Recap: Taking on Campus Sexual Assault at the Make Progress National Summit

By Jennifer Lee
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On July 16, Generation Progress (formerly Campus Progress) hosted its annual Make Progress National Summit at in Washington, D.C. Bringing together top public officials, activists, experts, and journalists, the conference focused on how Millennials can develop their ideas to create a more progressive America. Me and my fellow Feminist Majority Foundation interns Beth and Kathleen attended the conference and heard from speakers such as Vice President Joe Biden, Senator Elizabeth Warren, House Minority Leader Nancy Pelosi, and Secretary of Labor Thomas Perez.  Filled with plenary sessions and training breakout sessions, all participants engaged in panel discussions and group exercises that challenged them to think critically about the most important issues our country faces today.

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One of the issue breakout panels, “1 in 5: What’s Being Done To Prevent Sexual Assault and Support Survivors,” addressed the successes and failures in current legislation surrounding campus sexual assault and steps students could take on their own campuses to effect change. Michele Jawando, senior advisor to Senator Kirsten Gillibrand, moderated a diverse panel of experts in this field: Andy MacCracken (National Campus Leadership Council), Dana Bolger (Know Your IX), Fatima Gross Graves (National Women’s Law Center), and Anne Hedgepeth (American Association of University Women.) Much of the discussion centered around how campuses are responding to changes in reporting procedures and judicial oversight.

Some panelists recommended that campuses better inform students about their Title IX rights, take proactive measures to train school employees on how to respond appropriately, and change the culture surrounding sexual assault so that men can play an active role in preventing future incidents. Noting the great strides our campuses need to make in the coming months and years, the panelists then addressed various barriers victims face in achieving justice. A survivor may choose not to report because first responders are not trained well enough to ask a survivor appropriate questions, untrained judicial panels may overwhelmingly favor the accused student, and the criminal justice system is not set up to handle practical changes that a student may need immediately (moving out of a dorm, switching classes, having a “no contact” order). Congress, they agreed, needs to enforce proposed changes in new legislation and ensure that schools are doing everything in the best interests of their students.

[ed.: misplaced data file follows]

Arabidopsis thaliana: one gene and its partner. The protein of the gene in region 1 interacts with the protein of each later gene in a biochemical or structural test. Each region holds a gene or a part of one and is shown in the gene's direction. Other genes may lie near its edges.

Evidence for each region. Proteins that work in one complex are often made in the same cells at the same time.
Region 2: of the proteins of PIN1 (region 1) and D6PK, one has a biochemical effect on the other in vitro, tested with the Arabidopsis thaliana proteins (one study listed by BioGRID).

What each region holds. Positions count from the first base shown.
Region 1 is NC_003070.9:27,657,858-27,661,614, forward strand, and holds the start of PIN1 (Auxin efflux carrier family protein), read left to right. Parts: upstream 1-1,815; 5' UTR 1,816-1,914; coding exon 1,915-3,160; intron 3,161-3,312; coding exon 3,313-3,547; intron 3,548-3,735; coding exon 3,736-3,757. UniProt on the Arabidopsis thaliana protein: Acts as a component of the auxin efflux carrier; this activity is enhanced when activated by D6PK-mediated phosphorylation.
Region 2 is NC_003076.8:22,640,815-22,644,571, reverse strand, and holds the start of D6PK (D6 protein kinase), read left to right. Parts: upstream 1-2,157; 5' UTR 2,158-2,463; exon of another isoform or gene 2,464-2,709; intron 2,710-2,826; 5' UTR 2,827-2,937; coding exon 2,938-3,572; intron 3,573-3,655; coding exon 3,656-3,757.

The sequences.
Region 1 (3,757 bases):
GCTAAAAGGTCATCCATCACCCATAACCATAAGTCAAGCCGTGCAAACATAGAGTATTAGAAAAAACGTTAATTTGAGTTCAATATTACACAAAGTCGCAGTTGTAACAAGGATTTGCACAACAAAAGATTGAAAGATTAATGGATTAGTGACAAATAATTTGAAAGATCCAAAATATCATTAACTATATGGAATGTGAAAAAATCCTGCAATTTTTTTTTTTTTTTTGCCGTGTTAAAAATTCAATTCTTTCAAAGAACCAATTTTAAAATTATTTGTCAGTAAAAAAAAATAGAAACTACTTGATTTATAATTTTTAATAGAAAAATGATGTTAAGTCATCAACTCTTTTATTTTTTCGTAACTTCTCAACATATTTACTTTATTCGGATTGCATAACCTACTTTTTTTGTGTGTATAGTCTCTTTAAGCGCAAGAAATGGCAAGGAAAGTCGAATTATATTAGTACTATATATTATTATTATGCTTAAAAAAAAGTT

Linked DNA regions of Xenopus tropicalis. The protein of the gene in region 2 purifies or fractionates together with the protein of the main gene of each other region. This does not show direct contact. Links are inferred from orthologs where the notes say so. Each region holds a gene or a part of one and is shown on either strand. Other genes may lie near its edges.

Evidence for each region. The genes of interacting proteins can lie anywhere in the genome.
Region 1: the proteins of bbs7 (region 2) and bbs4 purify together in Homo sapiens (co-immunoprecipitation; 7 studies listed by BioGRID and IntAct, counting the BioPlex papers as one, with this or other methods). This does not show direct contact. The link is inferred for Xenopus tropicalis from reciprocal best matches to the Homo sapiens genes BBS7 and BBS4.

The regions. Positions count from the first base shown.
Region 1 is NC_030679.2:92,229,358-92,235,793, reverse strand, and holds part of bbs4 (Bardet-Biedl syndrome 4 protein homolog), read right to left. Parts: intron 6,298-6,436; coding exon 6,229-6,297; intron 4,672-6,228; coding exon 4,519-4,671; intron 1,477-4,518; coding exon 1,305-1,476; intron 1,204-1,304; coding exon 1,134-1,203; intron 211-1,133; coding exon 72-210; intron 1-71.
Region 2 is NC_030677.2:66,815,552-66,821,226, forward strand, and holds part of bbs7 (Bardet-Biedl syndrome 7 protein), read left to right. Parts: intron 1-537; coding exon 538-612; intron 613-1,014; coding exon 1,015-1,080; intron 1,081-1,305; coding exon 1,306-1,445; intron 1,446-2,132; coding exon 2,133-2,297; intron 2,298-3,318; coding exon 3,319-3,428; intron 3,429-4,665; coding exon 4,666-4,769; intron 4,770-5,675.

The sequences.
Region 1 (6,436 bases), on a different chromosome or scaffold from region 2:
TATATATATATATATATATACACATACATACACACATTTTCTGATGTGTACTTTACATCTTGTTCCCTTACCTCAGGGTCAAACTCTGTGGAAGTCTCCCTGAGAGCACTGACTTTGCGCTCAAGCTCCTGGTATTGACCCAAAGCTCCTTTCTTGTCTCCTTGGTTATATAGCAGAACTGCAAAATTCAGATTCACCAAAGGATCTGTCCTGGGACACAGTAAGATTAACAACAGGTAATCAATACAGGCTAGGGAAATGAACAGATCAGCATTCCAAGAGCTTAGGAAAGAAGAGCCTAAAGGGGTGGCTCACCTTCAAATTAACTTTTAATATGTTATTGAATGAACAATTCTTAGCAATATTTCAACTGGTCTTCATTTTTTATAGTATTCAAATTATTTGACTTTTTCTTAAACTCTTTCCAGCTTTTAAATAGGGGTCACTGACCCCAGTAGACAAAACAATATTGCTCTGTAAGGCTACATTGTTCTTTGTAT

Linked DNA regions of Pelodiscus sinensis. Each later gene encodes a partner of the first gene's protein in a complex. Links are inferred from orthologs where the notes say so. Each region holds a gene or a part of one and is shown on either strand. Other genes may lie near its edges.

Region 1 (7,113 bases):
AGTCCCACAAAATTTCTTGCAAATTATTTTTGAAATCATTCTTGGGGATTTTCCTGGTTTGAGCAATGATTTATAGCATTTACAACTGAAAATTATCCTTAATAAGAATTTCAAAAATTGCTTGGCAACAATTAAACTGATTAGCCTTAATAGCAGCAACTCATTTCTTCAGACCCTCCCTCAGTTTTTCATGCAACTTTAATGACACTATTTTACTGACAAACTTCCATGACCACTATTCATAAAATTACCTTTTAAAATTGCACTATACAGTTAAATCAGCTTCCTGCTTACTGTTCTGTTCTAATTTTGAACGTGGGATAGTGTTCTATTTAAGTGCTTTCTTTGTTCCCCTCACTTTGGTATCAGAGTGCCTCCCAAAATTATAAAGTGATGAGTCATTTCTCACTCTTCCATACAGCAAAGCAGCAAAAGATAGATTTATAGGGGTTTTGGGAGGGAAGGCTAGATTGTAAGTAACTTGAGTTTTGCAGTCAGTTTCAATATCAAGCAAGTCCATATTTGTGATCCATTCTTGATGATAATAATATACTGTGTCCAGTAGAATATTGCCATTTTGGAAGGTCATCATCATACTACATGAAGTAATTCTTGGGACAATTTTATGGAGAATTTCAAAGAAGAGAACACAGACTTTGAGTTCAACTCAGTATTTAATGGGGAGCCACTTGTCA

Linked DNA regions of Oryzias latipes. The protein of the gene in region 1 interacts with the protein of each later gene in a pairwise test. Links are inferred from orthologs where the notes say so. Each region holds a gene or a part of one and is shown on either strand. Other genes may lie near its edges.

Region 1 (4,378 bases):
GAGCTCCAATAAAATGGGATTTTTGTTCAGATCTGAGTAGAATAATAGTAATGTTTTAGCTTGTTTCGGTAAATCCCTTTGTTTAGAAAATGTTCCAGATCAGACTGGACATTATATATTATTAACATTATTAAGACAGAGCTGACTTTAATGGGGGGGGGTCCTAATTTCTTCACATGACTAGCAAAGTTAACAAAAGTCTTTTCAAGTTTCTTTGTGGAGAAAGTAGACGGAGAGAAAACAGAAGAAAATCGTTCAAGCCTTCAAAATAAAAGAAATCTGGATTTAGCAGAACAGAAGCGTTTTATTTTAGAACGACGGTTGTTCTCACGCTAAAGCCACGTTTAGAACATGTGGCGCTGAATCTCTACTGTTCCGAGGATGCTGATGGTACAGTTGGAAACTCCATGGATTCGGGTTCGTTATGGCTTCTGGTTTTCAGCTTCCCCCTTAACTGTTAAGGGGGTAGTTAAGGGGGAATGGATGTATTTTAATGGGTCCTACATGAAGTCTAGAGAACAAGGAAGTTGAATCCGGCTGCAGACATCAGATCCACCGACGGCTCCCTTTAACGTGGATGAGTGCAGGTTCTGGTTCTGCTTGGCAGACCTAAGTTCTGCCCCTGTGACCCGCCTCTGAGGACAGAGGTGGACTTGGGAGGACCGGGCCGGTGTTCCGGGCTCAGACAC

Senator Kirsten Gillibrand (D-NY) also spoke on the subject of campus sexual assault in a moderated panel discussion. Gillibrand remarked that schools need to be more transparent and accountable, as discovered in her joint survey with Senators McCaskill (D-MO) and Blumenthal (D-CN) to identify what schools are currently doing to address sexual assault. Gillibrand also recognized the efforts of “brave young women who have come forward” to share their stories, both on their college campuses and through online campaigns. She referred to the statistic that a woman is more likely to be sexually assaulted in college than if she were not in college and urged colleges to do better for their students.

photo 3Similarly, Vice President Joe Biden gave an impassioned speech on the great issues our generation faces, including campus sexual assault. He called the Violence Against Women Act his “proudest piece of legislation” and affirmed his “no tolerance” policy on campus sexual assault. He called on men to speak out against violence against women and join the nationwide effort to change the culture that surrounds sexual assault. Backed by the support of college women across the nation, legislators are optimistic that a solution will be reached.

This optimism is not unfounded. Jawando, during the panel discussion, noted the unique situation our country is in right now. “It’s not often that you have all these institutions focused on one issue, trying to find a solution,” she described. “But with student activists holding their colleges, and the government, accountable, we are sure to see change soon.”

By Jennifer Lee

Jennifer Lee is a Government Relations and Education Equity Intern with the Feminist Majority Foundation.She hails from sunny Southern California and studies Philosophy, Politics, and Economics in Claremont, California. In her free time, she likes exploring new places and meeting new people.

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